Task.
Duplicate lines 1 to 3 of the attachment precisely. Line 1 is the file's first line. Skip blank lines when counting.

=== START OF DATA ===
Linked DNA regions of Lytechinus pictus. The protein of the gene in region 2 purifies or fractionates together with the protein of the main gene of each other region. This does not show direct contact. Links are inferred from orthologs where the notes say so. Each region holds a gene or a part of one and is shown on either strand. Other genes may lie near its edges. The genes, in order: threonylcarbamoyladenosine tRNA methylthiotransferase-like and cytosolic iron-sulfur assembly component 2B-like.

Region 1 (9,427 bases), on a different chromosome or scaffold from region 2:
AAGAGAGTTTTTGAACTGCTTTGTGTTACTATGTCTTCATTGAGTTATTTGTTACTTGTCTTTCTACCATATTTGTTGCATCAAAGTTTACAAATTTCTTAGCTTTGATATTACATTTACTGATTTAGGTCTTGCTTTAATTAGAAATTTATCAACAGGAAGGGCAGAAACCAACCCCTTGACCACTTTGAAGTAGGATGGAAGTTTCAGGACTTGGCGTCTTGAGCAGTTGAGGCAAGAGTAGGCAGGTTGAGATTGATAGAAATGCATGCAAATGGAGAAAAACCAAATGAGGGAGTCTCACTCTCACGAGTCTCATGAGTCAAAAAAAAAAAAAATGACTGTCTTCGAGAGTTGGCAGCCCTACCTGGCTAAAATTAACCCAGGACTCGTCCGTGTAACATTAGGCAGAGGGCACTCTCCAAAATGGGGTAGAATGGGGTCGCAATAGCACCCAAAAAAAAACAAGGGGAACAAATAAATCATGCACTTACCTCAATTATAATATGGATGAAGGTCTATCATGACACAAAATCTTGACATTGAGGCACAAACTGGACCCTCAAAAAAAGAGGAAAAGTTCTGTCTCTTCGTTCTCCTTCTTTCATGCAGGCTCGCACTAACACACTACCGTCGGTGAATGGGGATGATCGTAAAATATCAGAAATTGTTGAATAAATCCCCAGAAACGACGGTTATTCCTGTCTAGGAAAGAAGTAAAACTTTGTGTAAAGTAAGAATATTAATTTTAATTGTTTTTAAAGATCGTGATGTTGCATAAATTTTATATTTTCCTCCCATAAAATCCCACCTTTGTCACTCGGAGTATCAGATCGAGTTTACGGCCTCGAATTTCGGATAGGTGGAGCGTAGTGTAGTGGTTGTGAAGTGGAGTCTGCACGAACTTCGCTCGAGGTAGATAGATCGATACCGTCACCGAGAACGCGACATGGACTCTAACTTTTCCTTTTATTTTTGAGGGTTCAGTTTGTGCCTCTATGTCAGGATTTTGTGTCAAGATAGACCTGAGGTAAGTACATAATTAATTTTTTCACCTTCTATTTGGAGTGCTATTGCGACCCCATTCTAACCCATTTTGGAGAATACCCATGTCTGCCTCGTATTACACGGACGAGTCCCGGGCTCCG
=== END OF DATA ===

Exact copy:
Linked DNA regions of Lytechinus pictus. The protein of the gene in region 2 purifies or fractionates together with the protein of the main gene of each other region. This does not show direct contact. Links are inferred from orthologs where the notes say so. Each region holds a gene or a part of one and is shown on either strand. Other genes may lie near its edges. The genes, in order: threonylcarbamoyladenosine tRNA methylthiotransferase-like and cytosolic iron-sulfur assembly component 2B-like.

Region 1 (9,427 bases), on a different chromosome or scaffold from region 2:
AAGAGAGTTTTTGAACTGCTTTGTGTTACTATGTCTTCATTGAGTTATTTGTTACTTGTCTTTCTACCATATTTGTTGCATCAAAGTTTACAAATTTCTTAGCTTTGATATTACATTTACTGATTTAGGTCTTGCTTTAATTAGAAATTTATCAACAGGAAGGGCAGAAACCAACCCCTTGACCACTTTGAAGTAGGATGGAAGTTTCAGGACTTGGCGTCTTGAGCAGTTGAGGCAAGAGTAGGCAGGTTGAGATTGATAGAAATGCATGCAAATGGAGAAAAACCAAATGAGGGAGTCTCACTCTCACGAGTCTCATGAGTCAAAAAAAAAAAAAATGACTGTCTTCGAGAGTTGGCAGCCCTACCTGGCTAAAATTAACCCAGGACTCGTCCGTGTAACATTAGGCAGAGGGCACTCTCCAAAATGGGGTAGAATGGGGTCGCAATAGCACCCAAAAAAAAACAAGGGGAACAAATAAATCATGCACTTACCTCAATTATAATATGGATGAAGGTCTATCATGACACAAAATCTTGACATTGAGGCACAAACTGGACCCTCAAAAAAAGAGGAAAAGTTCTGTCTCTTCGTTCTCCTTCTTTCATGCAGGCTCGCACTAACACACTACCGTCGGTGAATGGGGATGATCGTAAAATATCAGAAATTGTTGAATAAATCCCCAGAAACGACGGTTATTCCTGTCTAGGAAAGAAGTAAAACTTTGTGTAAAGTAAGAATATTAATTTTAATTGTTTTTAAAGATCGTGATGTTGCATAAATTTTATATTTTCCTCCCATAAAATCCCACCTTTGTCACTCGGAGTATCAGATCGAGTTTACGGCCTCGAATTTCGGATAGGTGGAGCGTAGTGTAGTGGTTGTGAAGTGGAGTCTGCACGAACTTCGCTCGAGGTAGATAGATCGATACCGTCACCGAGAACGCGACATGGACTCTAACTTTTCCTTTTATTTTTGAGGGTTCAGTTTGTGCCTCTATGTCAGGATTTTGTGTCAAGATAGACCTGAGGTAAGTACATAATTAATTTTTTCACCTTCTATTTGGAGTGCTATTGCGACCCCATTCTAACCCATTTTGGAGAATACCCATGTCTGCCTCGTATTACACGGACGAGTCCCGGGCTCCG